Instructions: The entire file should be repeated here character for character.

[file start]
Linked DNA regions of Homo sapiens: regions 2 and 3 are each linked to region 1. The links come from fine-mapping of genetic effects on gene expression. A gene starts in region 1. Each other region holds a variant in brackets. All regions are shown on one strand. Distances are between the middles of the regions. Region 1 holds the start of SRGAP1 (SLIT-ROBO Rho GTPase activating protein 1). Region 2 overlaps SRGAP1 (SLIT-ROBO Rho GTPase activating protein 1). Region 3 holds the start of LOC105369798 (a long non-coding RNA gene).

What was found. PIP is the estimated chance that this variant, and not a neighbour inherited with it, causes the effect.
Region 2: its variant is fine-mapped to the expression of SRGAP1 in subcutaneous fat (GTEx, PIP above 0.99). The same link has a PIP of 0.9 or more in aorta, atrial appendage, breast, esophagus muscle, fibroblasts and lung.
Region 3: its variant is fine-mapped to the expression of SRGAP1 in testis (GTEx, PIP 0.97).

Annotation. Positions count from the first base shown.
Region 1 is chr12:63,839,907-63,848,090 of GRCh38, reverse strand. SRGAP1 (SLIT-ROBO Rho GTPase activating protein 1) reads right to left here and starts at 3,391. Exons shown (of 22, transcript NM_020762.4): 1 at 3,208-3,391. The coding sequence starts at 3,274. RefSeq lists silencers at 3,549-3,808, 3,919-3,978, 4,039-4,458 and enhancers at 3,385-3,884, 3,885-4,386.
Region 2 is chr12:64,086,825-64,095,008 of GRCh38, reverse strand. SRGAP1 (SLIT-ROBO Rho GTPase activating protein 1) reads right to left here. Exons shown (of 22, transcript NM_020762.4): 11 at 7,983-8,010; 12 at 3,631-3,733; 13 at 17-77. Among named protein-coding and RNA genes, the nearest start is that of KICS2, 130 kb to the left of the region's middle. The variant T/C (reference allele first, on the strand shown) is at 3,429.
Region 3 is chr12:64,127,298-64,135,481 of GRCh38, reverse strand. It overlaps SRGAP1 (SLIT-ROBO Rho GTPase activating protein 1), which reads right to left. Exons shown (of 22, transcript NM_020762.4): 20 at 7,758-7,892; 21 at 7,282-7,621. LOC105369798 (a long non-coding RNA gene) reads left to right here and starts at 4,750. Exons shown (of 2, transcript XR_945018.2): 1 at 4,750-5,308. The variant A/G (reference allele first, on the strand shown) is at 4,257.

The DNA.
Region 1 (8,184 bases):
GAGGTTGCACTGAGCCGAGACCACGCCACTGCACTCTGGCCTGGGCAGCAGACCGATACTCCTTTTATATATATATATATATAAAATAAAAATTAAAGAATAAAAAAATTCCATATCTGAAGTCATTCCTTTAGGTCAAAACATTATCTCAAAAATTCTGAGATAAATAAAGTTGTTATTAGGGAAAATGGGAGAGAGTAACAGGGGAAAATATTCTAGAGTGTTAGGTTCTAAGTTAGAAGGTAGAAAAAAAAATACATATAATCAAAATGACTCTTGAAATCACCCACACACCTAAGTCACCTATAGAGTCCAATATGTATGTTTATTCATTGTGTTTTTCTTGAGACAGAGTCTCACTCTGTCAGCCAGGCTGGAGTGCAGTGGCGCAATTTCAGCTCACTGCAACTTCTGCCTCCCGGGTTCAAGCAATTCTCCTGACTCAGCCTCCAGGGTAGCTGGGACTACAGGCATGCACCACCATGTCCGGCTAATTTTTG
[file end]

Linked DNA regions of Homo sapiens: regions 2 and 3 are each linked to region 1. The links come from fine-mapping of genetic effects on gene expression. A gene starts in region 1. Each other region holds a variant in brackets. All regions are shown on one strand. Distances are between the middles of the regions. Region 1 holds the start of SRGAP1 (SLIT-ROBO Rho GTPase activating protein 1). Region 2 overlaps SRGAP1 (SLIT-ROBO Rho GTPase activating protein 1). Region 3 holds the start of LOC105369798 (a long non-coding RNA gene).

What was found. PIP is the estimated chance that this variant, and not a neighbour inherited with it, causes the effect.
Region 2: its variant is fine-mapped to the expression of SRGAP1 in subcutaneous fat (GTEx, PIP above 0.99). The same link has a PIP of 0.9 or more in aorta, atrial appendage, breast, esophagus muscle, fibroblasts and lung.
Region 3: its variant is fine-mapped to the expression of SRGAP1 in testis (GTEx, PIP 0.97).

Annotation. Positions count from the first base shown.
Region 1 is chr12:63,839,907-63,848,090 of GRCh38, reverse strand. SRGAP1 (SLIT-ROBO Rho GTPase activating protein 1) reads right to left here and starts at 3,391. Exons shown (of 22, transcript NM_020762.4): 1 at 3,208-3,391. The coding sequence starts at 3,274. RefSeq lists silencers at 3,549-3,808, 3,919-3,978, 4,039-4,458 and enhancers at 3,385-3,884, 3,885-4,386.
Region 2 is chr12:64,086,825-64,095,008 of GRCh38, reverse strand. SRGAP1 (SLIT-ROBO Rho GTPase activating protein 1) reads right to left here. Exons shown (of 22, transcript NM_020762.4): 11 at 7,983-8,010; 12 at 3,631-3,733; 13 at 17-77. Among named protein-coding and RNA genes, the nearest start is that of KICS2, 130 kb to the left of the region's middle. The variant T/C (reference allele first, on the strand shown) is at 3,429.
Region 3 is chr12:64,127,298-64,135,481 of GRCh38, reverse strand. It overlaps SRGAP1 (SLIT-ROBO Rho GTPase activating protein 1), which reads right to left. Exons shown (of 22, transcript NM_020762.4): 20 at 7,758-7,892; 21 at 7,282-7,621. LOC105369798 (a long non-coding RNA gene) reads left to right here and starts at 4,750. Exons shown (of 2, transcript XR_945018.2): 1 at 4,750-5,308. The variant A/G (reference allele first, on the strand shown) is at 4,257.

The DNA.
Region 1 (8,184 bases):
GAGGTTGCACTGAGCCGAGACCACGCCACTGCACTCTGGCCTGGGCAGCAGACCGATACTCCTTTTATATATATATATATATAAAATAAAAATTAAAGAATAAAAAAATTCCATATCTGAAGTCATTCCTTTAGGTCAAAACATTATCTCAAAAATTCTGAGATAAATAAAGTTGTTATTAGGGAAAATGGGAGAGAGTAACAGGGGAAAATATTCTAGAGTGTTAGGTTCTAAGTTAGAAGGTAGAAAAAAAAATACATATAATCAAAATGACTCTTGAAATCACCCACACACCTAAGTCACCTATAGAGTCCAATATGTATGTTTATTCATTGTGTTTTTCTTGAGACAGAGTCTCACTCTGTCAGCCAGGCTGGAGTGCAGTGGCGCAATTTCAGCTCACTGCAACTTCTGCCTCCCGGGTTCAAGCAATTCTCCTGACTCAGCCTCCAGGGTAGCTGGGACTACAGGCATGCACCACCATGTCCGGCTAATTTTTG